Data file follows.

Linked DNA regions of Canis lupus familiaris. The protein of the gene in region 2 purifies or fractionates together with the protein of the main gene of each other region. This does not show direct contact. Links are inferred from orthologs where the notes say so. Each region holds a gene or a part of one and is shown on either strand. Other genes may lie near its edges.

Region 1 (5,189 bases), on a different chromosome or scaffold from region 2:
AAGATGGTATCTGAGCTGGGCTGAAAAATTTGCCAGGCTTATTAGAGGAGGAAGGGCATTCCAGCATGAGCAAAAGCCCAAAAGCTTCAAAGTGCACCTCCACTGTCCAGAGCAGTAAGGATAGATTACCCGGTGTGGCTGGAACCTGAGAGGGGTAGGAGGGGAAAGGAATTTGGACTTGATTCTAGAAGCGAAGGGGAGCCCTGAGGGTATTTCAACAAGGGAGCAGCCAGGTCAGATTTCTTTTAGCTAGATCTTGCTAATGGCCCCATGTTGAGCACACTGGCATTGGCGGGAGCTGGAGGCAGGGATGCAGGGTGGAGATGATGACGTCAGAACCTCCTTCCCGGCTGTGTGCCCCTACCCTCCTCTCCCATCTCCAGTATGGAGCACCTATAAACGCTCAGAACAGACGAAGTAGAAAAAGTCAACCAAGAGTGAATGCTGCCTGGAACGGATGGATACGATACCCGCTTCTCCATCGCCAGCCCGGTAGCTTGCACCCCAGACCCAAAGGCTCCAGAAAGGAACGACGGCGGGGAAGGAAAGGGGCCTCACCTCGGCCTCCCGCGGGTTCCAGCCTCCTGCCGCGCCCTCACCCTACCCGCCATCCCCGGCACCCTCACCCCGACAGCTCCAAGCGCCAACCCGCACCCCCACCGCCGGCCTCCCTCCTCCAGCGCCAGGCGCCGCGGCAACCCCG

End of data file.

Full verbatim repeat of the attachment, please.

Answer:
Linked DNA regions of Canis lupus familiaris. The protein of the gene in region 2 purifies or fractionates together with the protein of the main gene of each other region. This does not show direct contact. Links are inferred from orthologs where the notes say so. Each region holds a gene or a part of one and is shown on either strand. Other genes may lie near its edges.

Region 1 (5,189 bases), on a different chromosome or scaffold from region 2:
AAGATGGTATCTGAGCTGGGCTGAAAAATTTGCCAGGCTTATTAGAGGAGGAAGGGCATTCCAGCATGAGCAAAAGCCCAAAAGCTTCAAAGTGCACCTCCACTGTCCAGAGCAGTAAGGATAGATTACCCGGTGTGGCTGGAACCTGAGAGGGGTAGGAGGGGAAAGGAATTTGGACTTGATTCTAGAAGCGAAGGGGAGCCCTGAGGGTATTTCAACAAGGGAGCAGCCAGGTCAGATTTCTTTTAGCTAGATCTTGCTAATGGCCCCATGTTGAGCACACTGGCATTGGCGGGAGCTGGAGGCAGGGATGCAGGGTGGAGATGATGACGTCAGAACCTCCTTCCCGGCTGTGTGCCCCTACCCTCCTCTCCCATCTCCAGTATGGAGCACCTATAAACGCTCAGAACAGACGAAGTAGAAAAAGTCAACCAAGAGTGAATGCTGCCTGGAACGGATGGATACGATACCCGCTTCTCCATCGCCAGCCCGGTAGCTTGCACCCCAGACCCAAAGGCTCCAGAAAGGAACGACGGCGGGGAAGGAAAGGGGCCTCACCTCGGCCTCCCGCGGGTTCCAGCCTCCTGCCGCGCCCTCACCCTACCCGCCATCCCCGGCACCCTCACCCCGACAGCTCCAAGCGCCAACCCGCACCCCCACCGCCGGCCTCCCTCCTCCAGCGCCAGGCGCCGCGGCAACCCCG